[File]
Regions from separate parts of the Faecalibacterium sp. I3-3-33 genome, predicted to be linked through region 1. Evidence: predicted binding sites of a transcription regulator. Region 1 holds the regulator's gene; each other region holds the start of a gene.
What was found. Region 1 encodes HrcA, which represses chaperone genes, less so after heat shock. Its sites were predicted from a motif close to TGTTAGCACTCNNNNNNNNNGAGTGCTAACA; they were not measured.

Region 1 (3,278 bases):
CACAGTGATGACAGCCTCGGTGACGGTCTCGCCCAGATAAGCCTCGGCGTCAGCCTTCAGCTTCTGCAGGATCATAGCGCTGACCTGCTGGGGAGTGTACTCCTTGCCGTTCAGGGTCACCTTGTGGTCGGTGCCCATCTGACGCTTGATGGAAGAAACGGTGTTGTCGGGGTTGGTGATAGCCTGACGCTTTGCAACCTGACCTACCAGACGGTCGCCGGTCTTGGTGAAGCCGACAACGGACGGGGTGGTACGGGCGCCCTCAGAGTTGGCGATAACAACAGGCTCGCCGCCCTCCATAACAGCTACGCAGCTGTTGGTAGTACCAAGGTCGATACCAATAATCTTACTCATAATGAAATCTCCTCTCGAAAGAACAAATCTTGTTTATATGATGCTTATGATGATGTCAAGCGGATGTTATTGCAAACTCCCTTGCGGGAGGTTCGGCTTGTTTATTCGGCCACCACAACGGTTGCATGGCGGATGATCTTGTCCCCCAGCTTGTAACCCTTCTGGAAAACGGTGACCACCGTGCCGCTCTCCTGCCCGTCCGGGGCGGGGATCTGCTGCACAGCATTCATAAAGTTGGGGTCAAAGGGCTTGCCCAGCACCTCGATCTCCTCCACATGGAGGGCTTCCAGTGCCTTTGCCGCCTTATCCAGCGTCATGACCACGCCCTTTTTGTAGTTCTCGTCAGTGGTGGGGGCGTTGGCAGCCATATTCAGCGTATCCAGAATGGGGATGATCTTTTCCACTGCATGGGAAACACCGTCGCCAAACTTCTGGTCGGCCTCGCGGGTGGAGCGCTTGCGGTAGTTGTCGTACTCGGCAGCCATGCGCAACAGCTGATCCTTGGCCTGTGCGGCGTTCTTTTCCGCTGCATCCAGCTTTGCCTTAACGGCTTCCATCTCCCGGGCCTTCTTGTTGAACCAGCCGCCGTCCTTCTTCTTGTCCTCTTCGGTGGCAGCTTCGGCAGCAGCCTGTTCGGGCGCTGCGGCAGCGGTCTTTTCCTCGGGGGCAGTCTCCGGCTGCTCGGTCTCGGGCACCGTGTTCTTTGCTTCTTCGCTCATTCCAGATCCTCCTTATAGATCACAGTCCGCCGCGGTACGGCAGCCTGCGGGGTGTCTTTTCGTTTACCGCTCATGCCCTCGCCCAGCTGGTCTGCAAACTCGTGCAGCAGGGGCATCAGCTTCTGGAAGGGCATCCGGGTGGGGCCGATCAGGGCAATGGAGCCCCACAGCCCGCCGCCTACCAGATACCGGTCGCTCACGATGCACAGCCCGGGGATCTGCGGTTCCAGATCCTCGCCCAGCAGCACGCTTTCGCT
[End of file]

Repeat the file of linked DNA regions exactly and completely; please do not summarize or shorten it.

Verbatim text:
Regions from separate parts of the Faecalibacterium sp. I3-3-33 genome, predicted to be linked through region 1. Evidence: predicted binding sites of a transcription regulator. Region 1 holds the regulator's gene; each other region holds the start of a gene.
What was found. Region 1 encodes HrcA, which represses chaperone genes, less so after heat shock. Its sites were predicted from a motif close to TGTTAGCACTCNNNNNNNNNGAGTGCTAACA; they were not measured.

Region 1 (3,278 bases):
CACAGTGATGACAGCCTCGGTGACGGTCTCGCCCAGATAAGCCTCGGCGTCAGCCTTCAGCTTCTGCAGGATCATAGCGCTGACCTGCTGGGGAGTGTACTCCTTGCCGTTCAGGGTCACCTTGTGGTCGGTGCCCATCTGACGCTTGATGGAAGAAACGGTGTTGTCGGGGTTGGTGATAGCCTGACGCTTTGCAACCTGACCTACCAGACGGTCGCCGGTCTTGGTGAAGCCGACAACGGACGGGGTGGTACGGGCGCCCTCAGAGTTGGCGATAACAACAGGCTCGCCGCCCTCCATAACAGCTACGCAGCTGTTGGTAGTACCAAGGTCGATACCAATAATCTTACTCATAATGAAATCTCCTCTCGAAAGAACAAATCTTGTTTATATGATGCTTATGATGATGTCAAGCGGATGTTATTGCAAACTCCCTTGCGGGAGGTTCGGCTTGTTTATTCGGCCACCACAACGGTTGCATGGCGGATGATCTTGTCCCCCAGCTTGTAACCCTTCTGGAAAACGGTGACCACCGTGCCGCTCTCCTGCCCGTCCGGGGCGGGGATCTGCTGCACAGCATTCATAAAGTTGGGGTCAAAGGGCTTGCCCAGCACCTCGATCTCCTCCACATGGAGGGCTTCCAGTGCCTTTGCCGCCTTATCCAGCGTCATGACCACGCCCTTTTTGTAGTTCTCGTCAGTGGTGGGGGCGTTGGCAGCCATATTCAGCGTATCCAGAATGGGGATGATCTTTTCCACTGCATGGGAAACACCGTCGCCAAACTTCTGGTCGGCCTCGCGGGTGGAGCGCTTGCGGTAGTTGTCGTACTCGGCAGCCATGCGCAACAGCTGATCCTTGGCCTGTGCGGCGTTCTTTTCCGCTGCATCCAGCTTTGCCTTAACGGCTTCCATCTCCCGGGCCTTCTTGTTGAACCAGCCGCCGTCCTTCTTCTTGTCCTCTTCGGTGGCAGCTTCGGCAGCAGCCTGTTCGGGCGCTGCGGCAGCGGTCTTTTCCTCGGGGGCAGTCTCCGGCTGCTCGGTCTCGGGCACCGTGTTCTTTGCTTCTTCGCTCATTCCAGATCCTCCTTATAGATCACAGTCCGCCGCGGTACGGCAGCCTGCGGGGTGTCTTTTCGTTTACCGCTCATGCCCTCGCCCAGCTGGTCTGCAAACTCGTGCAGCAGGGGCATCAGCTTCTGGAAGGGCATCCGGGTGGGGCCGATCAGGGCAATGGAGCCCCACAGCCCGCCGCCTACCAGATACCGGTCGCTCACGATGCACAGCCCGGGGATCTGCGGTTCCAGATCCTCGCCCAGCAGCACGCTTTCGCT